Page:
It was a hot summer morning as usual. Mike, a European businessman, spoke to one of his Japanese colleagues, Takeshi, in the office.
“I’m impressed with how patient Japanese people are.”
“These days the noise of cicadas is getting louder and louder, but nobody in our office cares about it. It’s so loud that I can’t concentrate on my work. How do you put up with it? I really want to cut down the forestation in front of our building so that they’d be gone for my peace!”
“Eeh.. so? I don’t care much about it… but yes, it’s getting louder…”
Takeshi had no idea why the normal sound of summer could be such a big question. On the other hand, Mike was unsatisfied with Takeshi’s unsure reaction not being on the same page.
Mike came to me to ask my opinion.
“Please help me understanding Takeshi’s answer. The noise of cicadas is getting louder these days, and it’s disturbing our intelligent work. Right?”
Probably Takeshi had felt Mike’s idea had been strange. Actually, it’s the question of how the world is viewed.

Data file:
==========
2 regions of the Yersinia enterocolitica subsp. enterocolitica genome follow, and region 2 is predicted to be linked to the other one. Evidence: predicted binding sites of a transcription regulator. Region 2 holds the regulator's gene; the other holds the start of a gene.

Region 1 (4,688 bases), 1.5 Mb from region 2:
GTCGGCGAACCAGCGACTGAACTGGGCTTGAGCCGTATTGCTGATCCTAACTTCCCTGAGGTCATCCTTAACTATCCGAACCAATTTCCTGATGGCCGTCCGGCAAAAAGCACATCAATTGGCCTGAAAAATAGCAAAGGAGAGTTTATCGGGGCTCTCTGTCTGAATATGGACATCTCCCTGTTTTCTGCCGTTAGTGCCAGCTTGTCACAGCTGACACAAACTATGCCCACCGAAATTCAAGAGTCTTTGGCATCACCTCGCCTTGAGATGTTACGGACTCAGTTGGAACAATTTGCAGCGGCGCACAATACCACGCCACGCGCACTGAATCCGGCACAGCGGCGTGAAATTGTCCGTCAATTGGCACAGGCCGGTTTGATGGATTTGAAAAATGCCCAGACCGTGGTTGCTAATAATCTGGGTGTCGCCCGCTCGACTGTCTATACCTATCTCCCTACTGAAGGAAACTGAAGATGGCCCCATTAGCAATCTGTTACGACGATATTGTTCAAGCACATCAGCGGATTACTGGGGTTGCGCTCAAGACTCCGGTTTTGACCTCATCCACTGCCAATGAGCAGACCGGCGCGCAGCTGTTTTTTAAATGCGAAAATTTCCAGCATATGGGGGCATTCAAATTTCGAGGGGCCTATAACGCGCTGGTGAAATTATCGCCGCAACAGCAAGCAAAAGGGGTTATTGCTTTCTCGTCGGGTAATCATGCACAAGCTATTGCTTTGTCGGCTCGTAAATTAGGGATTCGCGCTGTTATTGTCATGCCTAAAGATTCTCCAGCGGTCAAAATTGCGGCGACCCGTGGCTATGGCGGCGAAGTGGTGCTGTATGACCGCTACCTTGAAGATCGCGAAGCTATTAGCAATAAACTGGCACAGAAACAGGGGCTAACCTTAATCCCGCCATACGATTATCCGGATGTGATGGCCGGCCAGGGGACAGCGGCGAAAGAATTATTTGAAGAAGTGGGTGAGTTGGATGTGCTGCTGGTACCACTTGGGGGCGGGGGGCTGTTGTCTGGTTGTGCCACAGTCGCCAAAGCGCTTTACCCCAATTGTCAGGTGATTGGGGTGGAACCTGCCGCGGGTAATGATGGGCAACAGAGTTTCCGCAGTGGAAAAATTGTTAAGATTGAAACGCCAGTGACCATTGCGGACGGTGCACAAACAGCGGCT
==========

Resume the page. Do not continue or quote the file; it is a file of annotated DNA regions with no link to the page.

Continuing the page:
“Technically, you are right. The sound is getting louder, and it may be disturbing you. Regardless of the fact, we, Japanese people, never say it noise but ‘voice’ of cicadas.’”
“I don’t get it. What do you mean?”
“We view the world in a different way from how you do. We value something alive like cicadas and make a connection with them while you see them just as annoying bugs. They are living their lives from birth to death. It’s the same as what we, as people, do. We rank them in the same position as we are in. So it’s natural they have their ‘voices’ to speak up just like we do. That’s why Takeshi didn’t agree to your idea that cicadas are ‘the source of noise.’”
I saw Mike was getting confused with my answer.
“Are you serious?”
“Yes, I am. You must have realized so far that we Japanese are not good at being faced with different or opposite perspectives. We are likely to share one single common angle among ourselves. To put it into practice, we animate things as if they are alive so that even living nature can be the same subject as we are. Then cicadas are no longer objects offensive to us but something from the same level.”
“Why do you want to avoid objects as opposites? They don’t necessarily offend you, do they? Actually, cicadas are small bugs, they don’t have any weapons. ”
“Really? You said you wanted to get rid of them, didn’t you?”
“Hey, quit pulling my legs!”
Mike agreed at least to the point that Japanese people are happier than he was with cicadas because they are friends with the small bugs. He remained the only enemy to the seasonal neighbors. One single phenomenon can be understood in a different way or plays a different role in a foreign philosophy.